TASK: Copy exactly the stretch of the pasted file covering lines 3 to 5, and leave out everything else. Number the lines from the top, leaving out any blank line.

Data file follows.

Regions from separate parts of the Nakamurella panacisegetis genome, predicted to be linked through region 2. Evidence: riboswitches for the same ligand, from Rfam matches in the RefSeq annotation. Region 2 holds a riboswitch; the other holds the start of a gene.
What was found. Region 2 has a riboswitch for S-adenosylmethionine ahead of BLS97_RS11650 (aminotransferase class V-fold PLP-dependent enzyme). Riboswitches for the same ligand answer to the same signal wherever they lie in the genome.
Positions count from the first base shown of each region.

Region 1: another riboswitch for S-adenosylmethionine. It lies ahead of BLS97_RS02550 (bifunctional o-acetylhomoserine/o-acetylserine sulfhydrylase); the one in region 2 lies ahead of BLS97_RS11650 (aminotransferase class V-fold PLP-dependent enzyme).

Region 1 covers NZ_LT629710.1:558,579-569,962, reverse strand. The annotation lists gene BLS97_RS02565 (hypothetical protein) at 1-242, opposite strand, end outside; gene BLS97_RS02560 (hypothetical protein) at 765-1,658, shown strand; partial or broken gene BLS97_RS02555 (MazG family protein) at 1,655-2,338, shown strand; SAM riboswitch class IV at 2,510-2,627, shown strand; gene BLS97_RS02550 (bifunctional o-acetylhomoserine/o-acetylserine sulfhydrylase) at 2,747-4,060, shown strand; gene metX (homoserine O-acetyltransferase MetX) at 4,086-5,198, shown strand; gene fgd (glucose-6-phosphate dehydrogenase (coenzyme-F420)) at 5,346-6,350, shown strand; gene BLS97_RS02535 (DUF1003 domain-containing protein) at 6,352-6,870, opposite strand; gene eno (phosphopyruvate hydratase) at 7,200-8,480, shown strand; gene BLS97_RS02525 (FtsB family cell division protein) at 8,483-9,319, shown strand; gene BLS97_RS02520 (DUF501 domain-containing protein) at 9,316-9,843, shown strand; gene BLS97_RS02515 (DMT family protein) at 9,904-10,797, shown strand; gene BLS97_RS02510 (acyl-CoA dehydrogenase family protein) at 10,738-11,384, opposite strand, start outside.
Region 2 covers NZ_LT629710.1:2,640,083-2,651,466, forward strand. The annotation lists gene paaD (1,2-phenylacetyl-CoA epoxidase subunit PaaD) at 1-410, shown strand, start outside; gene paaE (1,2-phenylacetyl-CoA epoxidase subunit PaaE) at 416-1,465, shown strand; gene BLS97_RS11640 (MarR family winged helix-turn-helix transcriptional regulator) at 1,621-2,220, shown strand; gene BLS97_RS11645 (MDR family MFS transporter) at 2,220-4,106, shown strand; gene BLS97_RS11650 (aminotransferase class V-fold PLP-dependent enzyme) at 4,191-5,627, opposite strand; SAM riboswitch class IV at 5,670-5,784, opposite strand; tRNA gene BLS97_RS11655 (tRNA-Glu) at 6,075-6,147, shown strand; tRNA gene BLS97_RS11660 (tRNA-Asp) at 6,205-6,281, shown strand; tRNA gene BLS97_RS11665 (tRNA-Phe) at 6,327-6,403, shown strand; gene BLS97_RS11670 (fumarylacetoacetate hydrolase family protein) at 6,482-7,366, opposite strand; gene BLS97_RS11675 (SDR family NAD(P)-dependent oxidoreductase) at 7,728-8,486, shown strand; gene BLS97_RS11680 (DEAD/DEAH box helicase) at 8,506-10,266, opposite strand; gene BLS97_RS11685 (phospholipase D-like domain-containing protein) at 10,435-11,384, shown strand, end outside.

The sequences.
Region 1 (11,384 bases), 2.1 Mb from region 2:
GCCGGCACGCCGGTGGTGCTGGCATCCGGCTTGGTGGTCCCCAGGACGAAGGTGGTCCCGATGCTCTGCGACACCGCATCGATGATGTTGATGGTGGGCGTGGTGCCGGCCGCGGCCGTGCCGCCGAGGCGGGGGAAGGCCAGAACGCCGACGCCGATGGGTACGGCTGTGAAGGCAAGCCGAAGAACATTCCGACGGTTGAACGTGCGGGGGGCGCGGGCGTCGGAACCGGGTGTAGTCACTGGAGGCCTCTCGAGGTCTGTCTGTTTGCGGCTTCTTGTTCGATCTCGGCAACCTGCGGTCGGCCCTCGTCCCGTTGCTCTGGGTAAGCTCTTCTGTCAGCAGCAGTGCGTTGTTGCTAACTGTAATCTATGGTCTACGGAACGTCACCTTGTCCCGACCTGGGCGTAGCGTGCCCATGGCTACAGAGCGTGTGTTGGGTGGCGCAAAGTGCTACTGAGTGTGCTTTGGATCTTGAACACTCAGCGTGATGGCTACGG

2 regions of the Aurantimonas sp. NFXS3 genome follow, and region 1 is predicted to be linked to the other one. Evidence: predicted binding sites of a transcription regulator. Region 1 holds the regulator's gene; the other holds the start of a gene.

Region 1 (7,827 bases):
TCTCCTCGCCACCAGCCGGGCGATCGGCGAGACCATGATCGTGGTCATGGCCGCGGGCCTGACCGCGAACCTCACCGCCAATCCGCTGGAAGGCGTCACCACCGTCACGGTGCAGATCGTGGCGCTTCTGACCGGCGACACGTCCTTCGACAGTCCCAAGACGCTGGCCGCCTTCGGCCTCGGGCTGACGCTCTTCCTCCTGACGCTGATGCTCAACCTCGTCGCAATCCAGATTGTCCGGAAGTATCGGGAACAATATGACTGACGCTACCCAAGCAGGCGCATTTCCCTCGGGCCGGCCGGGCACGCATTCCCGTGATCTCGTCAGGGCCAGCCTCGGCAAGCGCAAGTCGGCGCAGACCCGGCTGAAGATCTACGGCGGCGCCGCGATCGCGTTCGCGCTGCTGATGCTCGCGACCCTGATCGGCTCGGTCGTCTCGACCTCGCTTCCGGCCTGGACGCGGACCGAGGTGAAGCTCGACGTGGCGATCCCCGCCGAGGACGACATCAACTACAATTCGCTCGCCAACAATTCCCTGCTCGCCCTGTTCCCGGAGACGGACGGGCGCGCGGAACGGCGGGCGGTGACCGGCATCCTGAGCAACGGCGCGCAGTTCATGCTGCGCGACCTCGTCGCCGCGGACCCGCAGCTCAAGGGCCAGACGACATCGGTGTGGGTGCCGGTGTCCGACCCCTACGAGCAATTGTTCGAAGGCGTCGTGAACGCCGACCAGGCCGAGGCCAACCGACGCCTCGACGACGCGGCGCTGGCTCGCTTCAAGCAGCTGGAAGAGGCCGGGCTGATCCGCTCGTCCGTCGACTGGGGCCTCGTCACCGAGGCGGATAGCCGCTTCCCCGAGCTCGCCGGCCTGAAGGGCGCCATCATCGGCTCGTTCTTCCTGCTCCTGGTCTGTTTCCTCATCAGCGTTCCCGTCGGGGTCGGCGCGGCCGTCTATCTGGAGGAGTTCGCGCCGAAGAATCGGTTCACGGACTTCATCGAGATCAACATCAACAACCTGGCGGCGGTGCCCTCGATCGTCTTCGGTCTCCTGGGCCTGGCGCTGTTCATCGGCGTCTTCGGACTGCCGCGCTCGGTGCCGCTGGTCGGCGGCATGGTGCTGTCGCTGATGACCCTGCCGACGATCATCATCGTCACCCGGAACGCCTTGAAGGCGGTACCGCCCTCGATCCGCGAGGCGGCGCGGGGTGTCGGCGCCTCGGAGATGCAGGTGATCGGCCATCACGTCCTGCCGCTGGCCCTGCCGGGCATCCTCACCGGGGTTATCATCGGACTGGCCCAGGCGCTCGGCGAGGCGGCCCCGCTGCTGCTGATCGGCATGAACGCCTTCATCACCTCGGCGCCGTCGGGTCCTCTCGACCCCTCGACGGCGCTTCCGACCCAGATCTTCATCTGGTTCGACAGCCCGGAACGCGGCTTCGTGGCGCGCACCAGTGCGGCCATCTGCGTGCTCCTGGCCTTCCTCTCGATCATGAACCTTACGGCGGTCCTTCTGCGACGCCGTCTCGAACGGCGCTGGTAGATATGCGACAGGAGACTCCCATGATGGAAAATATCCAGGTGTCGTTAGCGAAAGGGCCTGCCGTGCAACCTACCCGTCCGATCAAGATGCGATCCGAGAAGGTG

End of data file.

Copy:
Positions count from the first base shown of each region.

Region 1: another riboswitch for S-adenosylmethionine. It lies ahead of BLS97_RS02550 (bifunctional o-acetylhomoserine/o-acetylserine sulfhydrylase); the one in region 2 lies ahead of BLS97_RS11650 (aminotransferase class V-fold PLP-dependent enzyme).

Region 1 covers NZ_LT629710.1:558,579-569,962, reverse strand. The annotation lists gene BLS97_RS02565 (hypothetical protein) at 1-242, opposite strand, end outside; gene BLS97_RS02560 (hypothetical protein) at 765-1,658, shown strand; partial or broken gene BLS97_RS02555 (MazG family protein) at 1,655-2,338, shown strand; SAM riboswitch class IV at 2,510-2,627, shown strand; gene BLS97_RS02550 (bifunctional o-acetylhomoserine/o-acetylserine sulfhydrylase) at 2,747-4,060, shown strand; gene metX (homoserine O-acetyltransferase MetX) at 4,086-5,198, shown strand; gene fgd (glucose-6-phosphate dehydrogenase (coenzyme-F420)) at 5,346-6,350, shown strand; gene BLS97_RS02535 (DUF1003 domain-containing protein) at 6,352-6,870, opposite strand; gene eno (phosphopyruvate hydratase) at 7,200-8,480, shown strand; gene BLS97_RS02525 (FtsB family cell division protein) at 8,483-9,319, shown strand; gene BLS97_RS02520 (DUF501 domain-containing protein) at 9,316-9,843, shown strand; gene BLS97_RS02515 (DMT family protein) at 9,904-10,797, shown strand; gene BLS97_RS02510 (acyl-CoA dehydrogenase family protein) at 10,738-11,384, opposite strand, start outside.